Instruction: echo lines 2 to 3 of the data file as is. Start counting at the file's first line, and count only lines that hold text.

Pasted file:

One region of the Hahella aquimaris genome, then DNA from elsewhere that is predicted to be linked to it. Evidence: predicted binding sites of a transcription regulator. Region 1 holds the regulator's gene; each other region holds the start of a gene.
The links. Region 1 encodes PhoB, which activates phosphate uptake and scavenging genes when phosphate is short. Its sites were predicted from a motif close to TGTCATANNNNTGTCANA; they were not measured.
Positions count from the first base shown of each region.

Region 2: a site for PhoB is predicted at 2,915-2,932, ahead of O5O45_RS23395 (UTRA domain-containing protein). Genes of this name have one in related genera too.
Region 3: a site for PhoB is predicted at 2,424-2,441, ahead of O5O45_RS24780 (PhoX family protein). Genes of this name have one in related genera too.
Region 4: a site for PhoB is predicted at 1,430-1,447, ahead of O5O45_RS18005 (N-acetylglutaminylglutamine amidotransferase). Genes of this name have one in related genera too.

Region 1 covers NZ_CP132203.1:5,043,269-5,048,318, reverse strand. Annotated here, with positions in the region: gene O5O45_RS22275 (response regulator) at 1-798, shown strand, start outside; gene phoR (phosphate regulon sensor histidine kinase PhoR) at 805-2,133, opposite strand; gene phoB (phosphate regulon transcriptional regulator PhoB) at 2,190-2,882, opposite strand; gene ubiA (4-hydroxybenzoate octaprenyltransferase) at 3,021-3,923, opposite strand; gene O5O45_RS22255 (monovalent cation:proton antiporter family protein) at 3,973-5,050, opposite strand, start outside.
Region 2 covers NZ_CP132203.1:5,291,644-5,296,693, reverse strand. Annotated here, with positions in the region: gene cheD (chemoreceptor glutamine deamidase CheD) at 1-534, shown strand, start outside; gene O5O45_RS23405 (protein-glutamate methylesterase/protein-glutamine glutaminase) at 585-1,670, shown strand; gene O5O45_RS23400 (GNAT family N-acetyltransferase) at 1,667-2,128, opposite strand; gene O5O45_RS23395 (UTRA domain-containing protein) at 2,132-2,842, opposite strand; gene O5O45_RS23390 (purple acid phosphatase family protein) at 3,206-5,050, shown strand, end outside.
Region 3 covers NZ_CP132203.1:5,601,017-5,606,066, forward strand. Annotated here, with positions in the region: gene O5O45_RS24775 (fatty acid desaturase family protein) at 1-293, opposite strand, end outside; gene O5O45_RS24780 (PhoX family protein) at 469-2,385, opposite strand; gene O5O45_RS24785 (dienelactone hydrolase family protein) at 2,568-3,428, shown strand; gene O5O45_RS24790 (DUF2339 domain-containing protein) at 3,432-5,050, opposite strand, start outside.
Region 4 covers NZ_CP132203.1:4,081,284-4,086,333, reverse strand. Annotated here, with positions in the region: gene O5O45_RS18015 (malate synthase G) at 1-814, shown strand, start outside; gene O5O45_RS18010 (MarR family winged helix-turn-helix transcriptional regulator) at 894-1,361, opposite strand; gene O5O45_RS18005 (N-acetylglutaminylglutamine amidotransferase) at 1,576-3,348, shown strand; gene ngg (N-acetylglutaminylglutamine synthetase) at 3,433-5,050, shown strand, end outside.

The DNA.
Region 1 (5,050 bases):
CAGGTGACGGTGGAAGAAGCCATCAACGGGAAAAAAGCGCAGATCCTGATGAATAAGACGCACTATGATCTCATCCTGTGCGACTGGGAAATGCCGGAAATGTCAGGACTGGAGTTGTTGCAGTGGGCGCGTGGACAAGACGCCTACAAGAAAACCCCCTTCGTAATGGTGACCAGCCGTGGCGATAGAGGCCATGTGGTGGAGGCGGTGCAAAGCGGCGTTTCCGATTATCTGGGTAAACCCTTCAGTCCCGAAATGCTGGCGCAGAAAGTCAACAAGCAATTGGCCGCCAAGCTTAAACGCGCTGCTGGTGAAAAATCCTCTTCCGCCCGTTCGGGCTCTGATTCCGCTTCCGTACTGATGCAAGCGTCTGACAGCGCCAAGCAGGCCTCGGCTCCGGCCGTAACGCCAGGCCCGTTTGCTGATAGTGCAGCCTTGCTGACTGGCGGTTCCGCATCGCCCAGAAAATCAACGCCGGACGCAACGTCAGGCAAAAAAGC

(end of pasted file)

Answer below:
The links. Region 1 encodes PhoB, which activates phosphate uptake and scavenging genes when phosphate is short. Its sites were predicted from a motif close to TGTCATANNNNTGTCANA; they were not measured.
Positions count from the first base shown of each region.